(No, this post was not paid for by Chik-fil-a. It’s slightly exaggerated, but it does more or less reflect my genuine feelings on the matter.)

        • eric23 says:

          I don’t know how you can say this seriously.
          Chickens are relatively emotionally sophisticated, and chicken factory farming is horrible. If you care the least bit about animal suffering, eating less chicken would be a good place to start.

          (Admission: I still eat a lot of chicken because it seems to be healthier than beef and I lack other protein options that I find tasty enough to eat. But I would pay a premium for chicken farmed in more ethical circumstances.)

          • Thegnskald says:

            Experience with chickens, I’d guess, or talking to somebody with experience with chickens. If chickens were people in a horror movie, they’d be the borderline-rapist-jock, and the cheerleader-who-emotionally-abuses-everyone-around-her. The people whose ironic deaths are a comeuppance in that context, rather than a tragedy. Those are chickens. Actually, scratch that, those people are better than chickens. Chickens are assholes.

            If you think all life is worthy, of course, this view doesn’t make any sense. But a lot of people think it is how you live your life that gives it value, so arguments that creatures that cause one another pain just to put them in their place have some degree of emotional complexity doesn’t mean anything to them; you’re almost arguing that they should know better, and do evil anyways, and so are extra deserving of death.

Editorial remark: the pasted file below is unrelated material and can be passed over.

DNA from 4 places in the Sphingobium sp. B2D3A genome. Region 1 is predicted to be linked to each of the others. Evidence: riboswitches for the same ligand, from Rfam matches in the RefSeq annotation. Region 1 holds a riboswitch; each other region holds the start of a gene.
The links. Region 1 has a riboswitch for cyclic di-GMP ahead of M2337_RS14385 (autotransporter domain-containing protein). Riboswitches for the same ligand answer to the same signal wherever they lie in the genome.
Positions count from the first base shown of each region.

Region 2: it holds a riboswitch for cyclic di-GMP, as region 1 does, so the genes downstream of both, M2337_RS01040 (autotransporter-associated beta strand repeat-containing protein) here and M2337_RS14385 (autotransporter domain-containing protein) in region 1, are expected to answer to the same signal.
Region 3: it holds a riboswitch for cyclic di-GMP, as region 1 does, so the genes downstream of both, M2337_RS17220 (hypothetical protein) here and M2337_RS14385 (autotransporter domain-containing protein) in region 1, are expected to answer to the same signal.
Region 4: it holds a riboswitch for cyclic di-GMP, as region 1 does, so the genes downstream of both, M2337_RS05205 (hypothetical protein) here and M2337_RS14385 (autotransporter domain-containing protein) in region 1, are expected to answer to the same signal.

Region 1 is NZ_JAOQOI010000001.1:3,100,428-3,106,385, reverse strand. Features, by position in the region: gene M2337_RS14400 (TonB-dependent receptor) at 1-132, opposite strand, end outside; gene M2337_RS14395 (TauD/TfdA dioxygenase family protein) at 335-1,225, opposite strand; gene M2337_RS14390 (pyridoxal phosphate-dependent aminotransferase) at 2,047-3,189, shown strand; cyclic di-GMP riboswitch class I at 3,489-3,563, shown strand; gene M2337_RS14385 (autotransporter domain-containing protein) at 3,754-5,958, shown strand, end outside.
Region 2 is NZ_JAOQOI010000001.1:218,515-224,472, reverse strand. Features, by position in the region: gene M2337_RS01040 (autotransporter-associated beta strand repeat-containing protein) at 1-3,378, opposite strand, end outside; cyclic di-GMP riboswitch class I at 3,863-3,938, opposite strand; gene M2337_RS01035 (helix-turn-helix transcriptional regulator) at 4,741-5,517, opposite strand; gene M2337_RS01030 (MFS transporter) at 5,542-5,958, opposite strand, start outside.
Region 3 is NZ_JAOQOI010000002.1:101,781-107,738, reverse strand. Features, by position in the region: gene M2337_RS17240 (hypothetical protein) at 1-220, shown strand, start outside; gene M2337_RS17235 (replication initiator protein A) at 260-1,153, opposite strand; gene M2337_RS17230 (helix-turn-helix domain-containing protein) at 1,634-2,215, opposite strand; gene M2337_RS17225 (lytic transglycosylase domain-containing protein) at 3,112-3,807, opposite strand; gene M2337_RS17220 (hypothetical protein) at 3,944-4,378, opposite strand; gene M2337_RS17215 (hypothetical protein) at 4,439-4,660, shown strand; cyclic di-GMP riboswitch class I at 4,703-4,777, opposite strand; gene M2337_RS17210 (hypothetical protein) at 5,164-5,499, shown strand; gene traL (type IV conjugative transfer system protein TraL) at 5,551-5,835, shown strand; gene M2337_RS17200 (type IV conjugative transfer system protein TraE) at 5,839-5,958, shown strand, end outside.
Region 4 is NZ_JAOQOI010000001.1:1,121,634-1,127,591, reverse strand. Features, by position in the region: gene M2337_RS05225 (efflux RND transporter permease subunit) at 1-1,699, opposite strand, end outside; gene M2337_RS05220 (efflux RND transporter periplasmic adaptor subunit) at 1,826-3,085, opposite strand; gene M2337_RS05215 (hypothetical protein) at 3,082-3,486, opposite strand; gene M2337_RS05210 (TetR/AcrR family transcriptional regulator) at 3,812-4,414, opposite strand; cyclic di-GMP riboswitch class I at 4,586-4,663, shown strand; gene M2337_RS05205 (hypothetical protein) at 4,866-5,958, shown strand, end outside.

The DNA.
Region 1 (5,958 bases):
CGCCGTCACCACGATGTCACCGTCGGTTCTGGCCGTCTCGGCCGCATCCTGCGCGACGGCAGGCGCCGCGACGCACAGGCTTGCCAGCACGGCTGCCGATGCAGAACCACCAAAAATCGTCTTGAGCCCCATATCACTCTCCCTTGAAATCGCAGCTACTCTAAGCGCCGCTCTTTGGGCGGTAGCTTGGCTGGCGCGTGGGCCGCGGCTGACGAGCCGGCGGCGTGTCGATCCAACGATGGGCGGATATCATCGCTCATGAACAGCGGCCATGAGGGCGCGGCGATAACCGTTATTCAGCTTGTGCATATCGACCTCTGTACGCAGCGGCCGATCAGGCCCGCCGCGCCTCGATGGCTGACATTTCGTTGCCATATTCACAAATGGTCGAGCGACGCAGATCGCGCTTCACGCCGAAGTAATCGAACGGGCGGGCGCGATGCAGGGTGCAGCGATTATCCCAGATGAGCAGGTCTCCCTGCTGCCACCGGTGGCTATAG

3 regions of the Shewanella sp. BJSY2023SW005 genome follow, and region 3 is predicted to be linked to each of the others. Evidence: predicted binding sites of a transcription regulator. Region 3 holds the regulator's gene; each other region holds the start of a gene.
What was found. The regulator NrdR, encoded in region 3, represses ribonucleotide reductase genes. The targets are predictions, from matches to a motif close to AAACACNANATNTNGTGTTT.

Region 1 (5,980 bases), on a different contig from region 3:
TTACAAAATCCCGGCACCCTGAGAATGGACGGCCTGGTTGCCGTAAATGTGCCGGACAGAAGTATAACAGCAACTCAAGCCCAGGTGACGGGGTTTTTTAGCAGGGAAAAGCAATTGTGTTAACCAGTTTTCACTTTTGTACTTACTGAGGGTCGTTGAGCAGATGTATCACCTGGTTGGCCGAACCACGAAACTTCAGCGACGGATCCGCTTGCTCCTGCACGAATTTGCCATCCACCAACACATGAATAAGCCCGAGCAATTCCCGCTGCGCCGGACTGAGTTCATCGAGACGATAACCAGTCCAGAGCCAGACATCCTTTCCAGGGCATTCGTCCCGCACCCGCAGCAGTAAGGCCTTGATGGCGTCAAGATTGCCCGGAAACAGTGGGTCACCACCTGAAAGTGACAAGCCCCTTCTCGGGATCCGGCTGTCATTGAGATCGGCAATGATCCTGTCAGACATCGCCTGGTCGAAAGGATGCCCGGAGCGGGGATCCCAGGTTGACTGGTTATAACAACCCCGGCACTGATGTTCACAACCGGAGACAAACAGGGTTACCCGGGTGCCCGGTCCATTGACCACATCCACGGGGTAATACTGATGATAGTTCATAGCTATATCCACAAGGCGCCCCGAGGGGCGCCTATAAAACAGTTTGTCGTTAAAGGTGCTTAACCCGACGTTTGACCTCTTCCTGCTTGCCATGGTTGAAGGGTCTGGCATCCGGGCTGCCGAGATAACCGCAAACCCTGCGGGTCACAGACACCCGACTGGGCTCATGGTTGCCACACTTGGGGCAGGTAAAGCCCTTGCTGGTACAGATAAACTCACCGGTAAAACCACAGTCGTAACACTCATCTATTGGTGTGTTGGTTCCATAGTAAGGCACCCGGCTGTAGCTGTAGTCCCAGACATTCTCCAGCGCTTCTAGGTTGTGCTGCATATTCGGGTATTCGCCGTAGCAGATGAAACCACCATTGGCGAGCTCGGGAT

• queenshulamit says:

            eric23 – I don’t know where you live but there are lots of good fake-chicken type foods available. I can give you recommendations tailored to the US and UK if you are in either country (although if you’re in a hyper-ural food desert in the US they may be no good.)

          • eric23 says:

            queenshulamit – I live in neither of those places, but a representative suggestion or two from either place, particularly the US, would be nice!

          • Mary says:

            I’ve known people who’ve dealt with chickens whose opinion was that the chickens are related to the T. rex, and know it.

            But — another factor. Cows are vegetarian. Chickens? The reason they advertise “vegetarian feed” is that to keep them vegetarian not only requires confinement, but confinement so perfect that no bug ever gets in.

          • Vorkon says:

            Hitler was relatively emotionally sophisticated, too.

        • queenshulamit says:

          I love birds and this is bullsh*t. Chickens are b*st*rds to each other because of the horrible conditions we put them in, but I know people who keep chickens as pets and they are adorable.

          Birds are the best. Many species are smart and capable of altruism.

          I recommend Tim Birkhead’s pop science books on birds, they are so good.